Which instrument do you play at the Kölner Akademie and when did you start playing?
At the Kölner Akademie I am active as a keyboard player, mainly as a continuo player. The harpsichord and organ, together with the other bass instruments, form the foundation that represents the harmonic course of a composition. We are, so to speak, an ensemble within an ensemble. My right hand plays the harmonies that are assigned to the bass line in a number font. In my family there was hobby music, so I had early contact and desire for music. I had my first piano lessons at the age of nine, a little later I was fascinated by the organ and when I started to study early music it became clear that the harpsichord was still missing. I can’t answer the question of whether I ultimately prefer playing the harpsichord or the organ.
What led you to the Kölner Akademie?
My first contact with the “Orchester Damals und Heute” – the former name of the ensemble – was through the then concertmaster Annette Wehnert, with whom I played chamber music. I had already heard a few concerts with Michael and was then invited to play in the St. Matthew Passion by Johann Valentin Meder. This absolutely lovely, heartbreaking musical gem then became the first recording project (2006). Since then I have played in several concerts between Cartagena and Perm and have participated in more than 30 CD recordings.
In which other orchestras and ensembles do you play?
I have always played in different constellations. Occasionally in various projects (e.g. with Peter Neumann, Christoph and Andreas Spering, Andrew Parrott, Carlo Hommel) and for short or longer periods as a member of ensembles (including Musica solare, Concert Royal Köln, Accademia Filarmonica). Mainly as an organist I also play solo programs, including music of the Romantic period and the 20th century. In addition, I have held various church music positions and, finally, I have recently become organist at the Cathedral of the Old Catholic Church next to the Beethoven House in Bonn.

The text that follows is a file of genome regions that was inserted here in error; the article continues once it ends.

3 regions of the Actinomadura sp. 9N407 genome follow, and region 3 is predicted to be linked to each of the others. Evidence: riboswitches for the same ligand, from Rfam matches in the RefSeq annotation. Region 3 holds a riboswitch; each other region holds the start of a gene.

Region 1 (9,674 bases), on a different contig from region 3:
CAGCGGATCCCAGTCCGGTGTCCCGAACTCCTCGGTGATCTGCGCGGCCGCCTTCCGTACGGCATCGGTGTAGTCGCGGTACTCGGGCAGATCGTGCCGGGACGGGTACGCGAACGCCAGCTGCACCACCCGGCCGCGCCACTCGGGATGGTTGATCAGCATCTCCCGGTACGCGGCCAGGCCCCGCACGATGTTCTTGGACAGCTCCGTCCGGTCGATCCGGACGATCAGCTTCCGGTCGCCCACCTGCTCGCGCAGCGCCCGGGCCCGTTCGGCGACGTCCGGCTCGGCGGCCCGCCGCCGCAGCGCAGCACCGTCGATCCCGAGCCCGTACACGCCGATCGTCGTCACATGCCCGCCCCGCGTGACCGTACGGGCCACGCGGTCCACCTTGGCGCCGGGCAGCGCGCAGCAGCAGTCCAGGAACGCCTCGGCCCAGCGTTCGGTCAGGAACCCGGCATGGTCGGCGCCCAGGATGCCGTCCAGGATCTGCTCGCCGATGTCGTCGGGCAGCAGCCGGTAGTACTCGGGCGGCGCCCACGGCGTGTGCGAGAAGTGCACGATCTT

What distinguishes the work with the Kölner Akademie in your eyes?
In the Kölner Akademie, people come together who can form a homogeneous sound in a very short time. This is very remarkable, given that the instrumentation changes from time to time. In what is often a short rehearsal period, rapid developments take place that lead to outstanding results, as several recordings prove. Intonation, interplay, rhythmic conciseness, dynamic range, tonal balance, presentation of musical developments, etc. are points that are always raised to a reliably high level. This makes participation attractive and demanding, but at the same time easy.
What do you like to do when you are not making music?
I have shied away from answering this point, because I actually do not have a distinct hobby. When I’m not preparing the projects that are coming up, I’m occupied with other music that I’m planning as my own project, or that I’m not actively involved in myself (opera, symphony, choral music). The one or other book is read (biographies, novels, poetry), every now and then a thriller or psychological thriller is exciting to watch and I like to be on the road to enjoy local art and culture. My sporting ambitions flare up again and again in relation to swimming, but the limited life time simply does not allow quite enough…